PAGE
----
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The Archaeology of Community Identity in the Past and Remembrance in the Present

American Nineteenth Century History , Volume 9 (3): 305-314 – Sep 1, 2008

Details

Publisher
Routledge
Copyright
© 2008 Informa plc
Subject
African-American identity
ISSN
1466-4658
D.O.I.
10.1080/14664650802288423
Publisher site
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The Archaeology of Community Identity in the Past and Remembrance in the Present

Abstract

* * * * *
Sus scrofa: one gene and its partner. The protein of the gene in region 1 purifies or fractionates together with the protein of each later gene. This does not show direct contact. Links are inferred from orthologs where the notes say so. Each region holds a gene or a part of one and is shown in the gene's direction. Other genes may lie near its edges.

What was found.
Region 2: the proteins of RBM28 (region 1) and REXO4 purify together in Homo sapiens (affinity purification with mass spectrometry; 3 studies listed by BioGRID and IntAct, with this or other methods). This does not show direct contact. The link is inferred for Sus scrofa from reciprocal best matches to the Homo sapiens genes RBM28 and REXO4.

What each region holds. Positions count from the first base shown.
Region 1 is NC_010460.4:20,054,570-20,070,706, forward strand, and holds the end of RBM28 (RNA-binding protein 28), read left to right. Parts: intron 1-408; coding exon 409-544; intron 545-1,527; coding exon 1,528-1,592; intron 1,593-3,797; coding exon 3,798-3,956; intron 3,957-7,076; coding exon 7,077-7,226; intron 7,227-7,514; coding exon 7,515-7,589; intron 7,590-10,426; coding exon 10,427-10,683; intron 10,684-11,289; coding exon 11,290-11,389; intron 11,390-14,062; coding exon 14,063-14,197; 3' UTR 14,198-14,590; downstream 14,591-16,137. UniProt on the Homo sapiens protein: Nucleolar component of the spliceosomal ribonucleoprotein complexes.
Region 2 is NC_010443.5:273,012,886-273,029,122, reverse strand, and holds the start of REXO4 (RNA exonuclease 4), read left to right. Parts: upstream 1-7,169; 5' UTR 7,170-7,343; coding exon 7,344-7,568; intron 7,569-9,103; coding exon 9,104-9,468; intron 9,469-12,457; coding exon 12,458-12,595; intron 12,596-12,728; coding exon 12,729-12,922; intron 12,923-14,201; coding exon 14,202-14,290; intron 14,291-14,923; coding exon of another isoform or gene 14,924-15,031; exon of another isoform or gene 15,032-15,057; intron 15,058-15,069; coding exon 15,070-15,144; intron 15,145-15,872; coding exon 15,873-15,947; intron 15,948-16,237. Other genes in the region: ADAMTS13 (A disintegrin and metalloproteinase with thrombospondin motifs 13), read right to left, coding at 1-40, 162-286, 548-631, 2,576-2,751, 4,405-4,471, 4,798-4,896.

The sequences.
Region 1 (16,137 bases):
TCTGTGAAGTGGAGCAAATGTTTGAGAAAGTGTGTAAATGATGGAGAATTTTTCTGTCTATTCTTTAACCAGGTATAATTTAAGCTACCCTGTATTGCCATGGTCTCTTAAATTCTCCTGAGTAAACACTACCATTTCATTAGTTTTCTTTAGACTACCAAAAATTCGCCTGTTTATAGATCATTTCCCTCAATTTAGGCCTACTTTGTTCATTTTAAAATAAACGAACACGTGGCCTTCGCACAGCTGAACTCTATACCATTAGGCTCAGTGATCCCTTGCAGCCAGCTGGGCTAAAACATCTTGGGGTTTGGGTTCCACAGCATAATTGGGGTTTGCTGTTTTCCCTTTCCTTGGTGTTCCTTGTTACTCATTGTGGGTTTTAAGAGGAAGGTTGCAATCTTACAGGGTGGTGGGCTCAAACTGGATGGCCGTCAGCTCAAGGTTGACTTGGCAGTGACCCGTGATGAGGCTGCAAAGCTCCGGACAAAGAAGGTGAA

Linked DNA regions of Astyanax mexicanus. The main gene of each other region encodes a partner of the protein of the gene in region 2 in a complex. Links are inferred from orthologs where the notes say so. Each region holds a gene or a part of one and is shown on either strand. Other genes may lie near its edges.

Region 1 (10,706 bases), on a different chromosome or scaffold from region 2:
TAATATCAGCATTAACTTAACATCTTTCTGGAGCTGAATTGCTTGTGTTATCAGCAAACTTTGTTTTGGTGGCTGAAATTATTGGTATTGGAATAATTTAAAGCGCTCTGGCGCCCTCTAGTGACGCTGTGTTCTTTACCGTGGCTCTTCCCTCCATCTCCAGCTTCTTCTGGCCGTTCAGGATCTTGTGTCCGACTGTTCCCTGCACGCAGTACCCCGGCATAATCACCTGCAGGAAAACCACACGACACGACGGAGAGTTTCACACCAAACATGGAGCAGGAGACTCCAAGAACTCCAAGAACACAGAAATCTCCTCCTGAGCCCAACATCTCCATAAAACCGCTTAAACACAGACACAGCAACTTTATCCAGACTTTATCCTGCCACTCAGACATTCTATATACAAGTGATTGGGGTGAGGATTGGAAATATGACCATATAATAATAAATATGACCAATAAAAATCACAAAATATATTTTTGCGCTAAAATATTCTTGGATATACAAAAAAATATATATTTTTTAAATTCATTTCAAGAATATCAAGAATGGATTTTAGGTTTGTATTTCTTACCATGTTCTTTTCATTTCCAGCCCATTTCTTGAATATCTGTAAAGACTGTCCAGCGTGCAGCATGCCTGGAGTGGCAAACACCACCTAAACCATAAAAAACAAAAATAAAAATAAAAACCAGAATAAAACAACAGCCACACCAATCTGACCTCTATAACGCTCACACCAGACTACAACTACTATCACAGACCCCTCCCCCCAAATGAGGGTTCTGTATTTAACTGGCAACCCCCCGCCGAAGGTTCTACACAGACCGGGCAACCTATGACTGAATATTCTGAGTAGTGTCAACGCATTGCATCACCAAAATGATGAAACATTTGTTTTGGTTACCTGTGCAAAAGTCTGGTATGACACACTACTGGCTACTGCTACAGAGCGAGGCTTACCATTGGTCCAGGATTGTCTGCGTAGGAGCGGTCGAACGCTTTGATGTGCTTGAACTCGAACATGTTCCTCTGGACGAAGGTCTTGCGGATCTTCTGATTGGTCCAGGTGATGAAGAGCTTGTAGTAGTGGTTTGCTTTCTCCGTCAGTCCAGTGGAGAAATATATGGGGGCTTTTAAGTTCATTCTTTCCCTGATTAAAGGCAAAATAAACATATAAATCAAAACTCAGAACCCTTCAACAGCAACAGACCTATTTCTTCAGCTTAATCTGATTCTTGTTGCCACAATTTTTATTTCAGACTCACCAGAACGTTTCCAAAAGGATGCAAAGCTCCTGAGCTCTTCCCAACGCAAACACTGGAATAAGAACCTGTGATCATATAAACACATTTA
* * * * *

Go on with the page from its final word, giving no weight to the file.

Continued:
Based in an enduring belief in a world of spirits and a continuing relationship with one's ancestors, the cemetery became a special venue for the expression of community identity in nineteenth-century Philadelphia, and it remains a special focus of remembrance in the present for Africans in the Diaspora. This paper summarizes research into African-influenced, creolized burial practices in antebellum Philadelphia and their implications for the expression of community identity. Archaeology has played an important role in the rediscovery of cemeteries in cities such as Philadelphia and New York, and the paper also considers the relationship of contemporary African American communities with the resting places of ancestors and the role of archaeological research in the process of reclaiming “lost” cemeteries and lost “history.”
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